A Little More Wisdom
Did you know: newborns cry on average for two hours a day and then after six weeks, it goes up to three hours a day.
It goes without saying: crying is your baby’s number one form of communication. Babies cry. Everyone knows that. But when you’re a mom programmed to keep your baby happy and content, crying can unravel your nerves and your sanity. New moms worry baby is in pain or sad or something is wrong. That’s typically not why your baby cries.
First of all, rest assured your response to your baby’s cries is totally normal. It’s in your DNA as science has proven. Your brain is programmed with a hormone called oxytocin and its job is to help you stay keenly aware of your infant. Think of it as a survival mechanism.
Oxytocin is working overtime when it comes to motherhood for things like pregnancy, birth, breastfeeding and social bonding. When your baby cries, the oxytocin makes you especially sensitive to those cries. In nature, that ensures babies are heard and cared for when they need something.
Now that we understand your physiological reaction to crying, let’s take a look at how you can better understand your baby’s cries.
There’s an interesting theory that could be more helpful than simply referring to bouts of crying as colic. This is called the PURPLE period of crying. It’s an acronym for the following:
P = Peak of crying
U = Unexpected
R = Resists soothing
P = Pain-like face
L = Long lasting
E = Evening
As a mother myself, I found the concept of the PURPLE period of crying fascinating. If you’ve ever wished your baby came with instructions, this is about as close to fulfilling that wish as you can get.
The idea is that crying indicates your baby is going through normal stages of development.
While every baby is different, they tend to share similar characteristics as it relates to crying. If you can observe and react to crying without being alarmed by it, it’s easier to meet your baby’s ever-changing needs.
Recognizing patterns of crying
Yes, infants cry, but most of us are shocked by how much crying actually occurs in a day. And each day it can get worse! The PURPLE period of crying is reassuring because it identifies a predictable pattern of crying that has a definite end. Crying is divided into categories like fussing, crying and inconsolable crying. Inconsolable crying is also known as colic. Each type of crying you experience with your baby sheds light on where they are developmentally and what you can do to soothe them.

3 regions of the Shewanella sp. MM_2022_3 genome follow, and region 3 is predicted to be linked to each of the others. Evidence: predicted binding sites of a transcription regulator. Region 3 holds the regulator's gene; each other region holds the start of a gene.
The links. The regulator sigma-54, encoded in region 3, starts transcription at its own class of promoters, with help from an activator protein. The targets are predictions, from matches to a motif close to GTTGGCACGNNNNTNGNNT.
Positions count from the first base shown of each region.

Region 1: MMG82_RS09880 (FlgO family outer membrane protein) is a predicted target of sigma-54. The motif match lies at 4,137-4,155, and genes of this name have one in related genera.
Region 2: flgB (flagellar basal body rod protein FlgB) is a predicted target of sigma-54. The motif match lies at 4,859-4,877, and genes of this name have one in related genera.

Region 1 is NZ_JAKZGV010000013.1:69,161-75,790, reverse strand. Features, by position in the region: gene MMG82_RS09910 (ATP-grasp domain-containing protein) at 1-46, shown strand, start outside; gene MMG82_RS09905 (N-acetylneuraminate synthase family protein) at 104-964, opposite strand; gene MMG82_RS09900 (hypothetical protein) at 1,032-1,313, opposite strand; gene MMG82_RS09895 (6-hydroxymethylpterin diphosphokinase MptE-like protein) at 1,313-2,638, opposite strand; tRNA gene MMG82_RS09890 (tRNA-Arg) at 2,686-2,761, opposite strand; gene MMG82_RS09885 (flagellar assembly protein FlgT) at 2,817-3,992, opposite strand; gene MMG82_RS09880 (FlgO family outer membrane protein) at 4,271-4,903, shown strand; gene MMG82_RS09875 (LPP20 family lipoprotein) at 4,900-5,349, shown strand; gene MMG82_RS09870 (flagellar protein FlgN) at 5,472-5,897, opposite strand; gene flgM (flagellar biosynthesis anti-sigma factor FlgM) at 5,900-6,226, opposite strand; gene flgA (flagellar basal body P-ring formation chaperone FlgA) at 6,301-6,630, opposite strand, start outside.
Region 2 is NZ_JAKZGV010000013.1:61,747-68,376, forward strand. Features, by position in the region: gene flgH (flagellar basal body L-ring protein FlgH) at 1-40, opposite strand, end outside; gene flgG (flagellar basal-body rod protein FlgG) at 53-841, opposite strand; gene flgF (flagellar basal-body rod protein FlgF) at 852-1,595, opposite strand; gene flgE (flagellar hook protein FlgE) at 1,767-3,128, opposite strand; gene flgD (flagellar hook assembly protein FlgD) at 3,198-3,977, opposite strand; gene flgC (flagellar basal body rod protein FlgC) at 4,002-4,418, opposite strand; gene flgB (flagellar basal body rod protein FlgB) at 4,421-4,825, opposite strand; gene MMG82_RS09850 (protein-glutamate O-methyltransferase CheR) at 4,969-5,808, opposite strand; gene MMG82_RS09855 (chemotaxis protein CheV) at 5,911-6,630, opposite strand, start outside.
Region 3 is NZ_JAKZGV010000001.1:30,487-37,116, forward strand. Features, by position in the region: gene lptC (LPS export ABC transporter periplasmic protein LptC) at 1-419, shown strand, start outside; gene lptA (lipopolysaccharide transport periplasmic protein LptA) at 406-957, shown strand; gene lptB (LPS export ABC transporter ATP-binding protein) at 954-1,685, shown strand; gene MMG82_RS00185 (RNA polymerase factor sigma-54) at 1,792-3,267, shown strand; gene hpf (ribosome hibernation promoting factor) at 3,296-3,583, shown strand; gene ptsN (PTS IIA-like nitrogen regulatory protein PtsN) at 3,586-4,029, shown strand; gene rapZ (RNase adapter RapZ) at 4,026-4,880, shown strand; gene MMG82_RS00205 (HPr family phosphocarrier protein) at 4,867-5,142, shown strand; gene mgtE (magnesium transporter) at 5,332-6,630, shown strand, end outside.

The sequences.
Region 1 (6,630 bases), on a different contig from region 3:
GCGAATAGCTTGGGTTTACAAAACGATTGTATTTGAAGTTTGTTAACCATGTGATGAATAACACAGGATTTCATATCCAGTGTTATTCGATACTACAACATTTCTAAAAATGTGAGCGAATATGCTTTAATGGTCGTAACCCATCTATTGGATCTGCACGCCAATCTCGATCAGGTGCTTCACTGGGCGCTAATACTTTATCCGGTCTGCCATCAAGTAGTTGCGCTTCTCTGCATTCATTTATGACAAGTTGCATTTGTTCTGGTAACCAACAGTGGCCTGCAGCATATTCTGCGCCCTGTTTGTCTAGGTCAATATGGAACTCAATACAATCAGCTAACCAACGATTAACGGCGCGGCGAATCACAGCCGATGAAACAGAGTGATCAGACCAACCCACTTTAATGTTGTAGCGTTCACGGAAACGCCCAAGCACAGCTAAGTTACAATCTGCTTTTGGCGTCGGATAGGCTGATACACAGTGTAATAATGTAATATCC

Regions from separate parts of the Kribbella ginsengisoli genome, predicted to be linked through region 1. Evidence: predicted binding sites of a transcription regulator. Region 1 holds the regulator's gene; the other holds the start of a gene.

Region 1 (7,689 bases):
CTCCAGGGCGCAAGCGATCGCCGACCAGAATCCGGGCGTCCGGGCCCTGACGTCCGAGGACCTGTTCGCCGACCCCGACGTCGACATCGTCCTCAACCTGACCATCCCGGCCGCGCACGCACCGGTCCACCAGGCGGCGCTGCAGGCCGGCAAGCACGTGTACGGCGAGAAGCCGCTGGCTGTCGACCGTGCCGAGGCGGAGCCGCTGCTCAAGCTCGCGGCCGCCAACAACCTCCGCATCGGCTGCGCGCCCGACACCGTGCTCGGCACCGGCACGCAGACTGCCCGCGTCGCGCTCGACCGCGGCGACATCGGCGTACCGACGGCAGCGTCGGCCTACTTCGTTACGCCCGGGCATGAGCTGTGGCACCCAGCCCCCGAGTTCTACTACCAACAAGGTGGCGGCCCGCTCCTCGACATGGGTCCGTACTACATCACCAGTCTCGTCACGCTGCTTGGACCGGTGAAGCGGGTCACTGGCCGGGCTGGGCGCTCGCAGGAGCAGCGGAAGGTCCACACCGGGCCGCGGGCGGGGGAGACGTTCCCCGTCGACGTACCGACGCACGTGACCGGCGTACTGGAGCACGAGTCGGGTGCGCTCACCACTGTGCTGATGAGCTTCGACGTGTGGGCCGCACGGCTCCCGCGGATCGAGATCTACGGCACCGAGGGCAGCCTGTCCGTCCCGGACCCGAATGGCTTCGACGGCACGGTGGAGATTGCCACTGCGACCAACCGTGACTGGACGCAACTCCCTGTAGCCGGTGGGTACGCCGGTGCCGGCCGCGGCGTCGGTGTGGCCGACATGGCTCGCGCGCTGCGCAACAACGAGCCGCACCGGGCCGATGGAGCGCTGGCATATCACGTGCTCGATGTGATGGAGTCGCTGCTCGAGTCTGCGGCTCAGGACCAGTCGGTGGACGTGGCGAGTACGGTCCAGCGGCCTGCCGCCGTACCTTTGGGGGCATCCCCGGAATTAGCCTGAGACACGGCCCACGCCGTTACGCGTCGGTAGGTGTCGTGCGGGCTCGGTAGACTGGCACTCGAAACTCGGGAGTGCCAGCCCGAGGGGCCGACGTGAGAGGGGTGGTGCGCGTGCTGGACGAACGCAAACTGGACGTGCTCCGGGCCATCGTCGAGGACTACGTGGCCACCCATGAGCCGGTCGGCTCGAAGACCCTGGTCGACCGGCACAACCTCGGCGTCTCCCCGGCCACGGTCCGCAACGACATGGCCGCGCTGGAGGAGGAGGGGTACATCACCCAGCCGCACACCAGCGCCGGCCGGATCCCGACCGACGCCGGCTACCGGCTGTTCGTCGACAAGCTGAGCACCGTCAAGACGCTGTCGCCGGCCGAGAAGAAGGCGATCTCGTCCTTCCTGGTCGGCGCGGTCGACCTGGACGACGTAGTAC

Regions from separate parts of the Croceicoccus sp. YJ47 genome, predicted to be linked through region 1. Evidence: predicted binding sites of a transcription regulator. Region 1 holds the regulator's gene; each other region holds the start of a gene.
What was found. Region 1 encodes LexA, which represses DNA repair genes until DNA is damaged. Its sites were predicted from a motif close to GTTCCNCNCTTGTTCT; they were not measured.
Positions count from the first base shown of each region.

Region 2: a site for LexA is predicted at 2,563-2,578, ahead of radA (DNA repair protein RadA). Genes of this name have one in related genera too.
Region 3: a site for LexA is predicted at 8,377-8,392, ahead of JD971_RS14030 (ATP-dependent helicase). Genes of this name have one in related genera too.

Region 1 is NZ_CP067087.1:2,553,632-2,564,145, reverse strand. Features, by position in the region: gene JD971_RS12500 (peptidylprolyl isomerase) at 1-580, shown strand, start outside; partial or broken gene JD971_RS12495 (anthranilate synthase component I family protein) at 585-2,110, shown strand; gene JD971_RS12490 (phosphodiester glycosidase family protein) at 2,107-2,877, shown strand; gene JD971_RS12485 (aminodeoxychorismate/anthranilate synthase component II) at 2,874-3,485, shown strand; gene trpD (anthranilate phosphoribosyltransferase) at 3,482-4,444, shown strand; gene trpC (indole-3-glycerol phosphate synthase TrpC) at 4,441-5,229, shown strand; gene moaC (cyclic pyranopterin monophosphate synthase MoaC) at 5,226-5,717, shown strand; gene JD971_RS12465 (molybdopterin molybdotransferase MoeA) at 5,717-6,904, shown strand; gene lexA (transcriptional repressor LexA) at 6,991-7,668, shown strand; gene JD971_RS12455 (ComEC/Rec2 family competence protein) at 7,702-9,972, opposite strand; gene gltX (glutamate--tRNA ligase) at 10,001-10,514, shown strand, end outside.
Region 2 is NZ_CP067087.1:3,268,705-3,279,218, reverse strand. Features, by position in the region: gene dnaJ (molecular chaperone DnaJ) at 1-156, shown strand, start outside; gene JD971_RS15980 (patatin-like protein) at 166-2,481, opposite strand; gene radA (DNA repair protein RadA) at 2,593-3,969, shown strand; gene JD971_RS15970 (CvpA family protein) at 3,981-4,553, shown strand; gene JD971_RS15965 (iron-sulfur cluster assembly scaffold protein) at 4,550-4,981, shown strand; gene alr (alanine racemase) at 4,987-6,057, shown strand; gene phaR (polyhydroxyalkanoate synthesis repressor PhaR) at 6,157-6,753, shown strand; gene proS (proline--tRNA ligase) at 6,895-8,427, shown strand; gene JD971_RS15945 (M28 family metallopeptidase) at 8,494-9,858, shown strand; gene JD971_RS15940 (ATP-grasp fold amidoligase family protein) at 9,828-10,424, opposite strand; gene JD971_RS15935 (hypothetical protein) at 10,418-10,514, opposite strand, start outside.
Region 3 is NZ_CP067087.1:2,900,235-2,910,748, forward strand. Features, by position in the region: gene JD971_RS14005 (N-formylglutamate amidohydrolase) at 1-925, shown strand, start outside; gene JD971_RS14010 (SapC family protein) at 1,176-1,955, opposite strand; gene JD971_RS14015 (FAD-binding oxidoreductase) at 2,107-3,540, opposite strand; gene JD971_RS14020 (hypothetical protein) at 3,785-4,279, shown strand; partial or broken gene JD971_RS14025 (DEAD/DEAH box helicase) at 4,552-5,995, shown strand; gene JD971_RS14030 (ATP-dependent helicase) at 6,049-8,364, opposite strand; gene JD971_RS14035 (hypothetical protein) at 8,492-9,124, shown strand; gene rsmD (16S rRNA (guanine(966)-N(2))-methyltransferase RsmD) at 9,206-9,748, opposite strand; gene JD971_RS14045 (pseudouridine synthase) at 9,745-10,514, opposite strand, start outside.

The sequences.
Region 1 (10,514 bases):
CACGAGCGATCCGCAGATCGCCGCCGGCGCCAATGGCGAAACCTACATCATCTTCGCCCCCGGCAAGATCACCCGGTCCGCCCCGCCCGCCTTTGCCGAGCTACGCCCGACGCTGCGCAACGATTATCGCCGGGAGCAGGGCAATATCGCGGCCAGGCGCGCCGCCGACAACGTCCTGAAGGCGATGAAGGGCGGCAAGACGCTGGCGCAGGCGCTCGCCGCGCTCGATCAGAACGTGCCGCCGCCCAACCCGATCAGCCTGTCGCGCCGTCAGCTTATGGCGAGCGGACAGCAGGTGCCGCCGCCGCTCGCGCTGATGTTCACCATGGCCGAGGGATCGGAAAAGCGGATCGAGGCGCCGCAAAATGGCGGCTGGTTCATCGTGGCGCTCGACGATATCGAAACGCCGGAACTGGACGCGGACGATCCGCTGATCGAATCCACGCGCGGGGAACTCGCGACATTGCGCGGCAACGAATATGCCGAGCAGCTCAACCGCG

It may sound odd, but looking at a chart where you can see you have a 2-month-old “high crier” is helpful. If you’re sleep deprived and haven’t changed out of your pajamas in days, it might not be crystal clear, but it’s still comforting. The good news is if you know the crying gets worse before it gets better, that makes it more manageable.
Debunking sleeping through the night myths
The theory breaks down infant sleep patterns and baby’s sleeping behaviors as they grow. It debunks some of the “sleeping through the night” myths that can be very troubling for new moms. For example, infant crying tends to peak at 4-6 weeks, occurring in the late afternoon or evening.
Conversely, infants who have problems sleeping tend to start waking up during the night at 3 months, instead of sleeping for longer periods of time. Then there are babies who keep waking up during the night, while other babies the same age have stopped. The PURPLE period of crying refers to these babies as night-time ‘signalers’ and offers insight as to potential causes for this behavior.
Just keep loving your baby
At the end of the day, life with a baby involves crying. Even if it’s predictable or explainable, that doesn’t make it go away. Your healthy baby wants to communicate with you and until she’s bigger, this is her way of having a conversation, even if it’s one-sided. The best thing you can do is soothe, protect and love her through the tears and the long nights. The crying may seem like it will never end, but it will.
Have you read an interesting theory or article about crying that helped you stay positive? If so, let us know in the comments section on our Facebook page.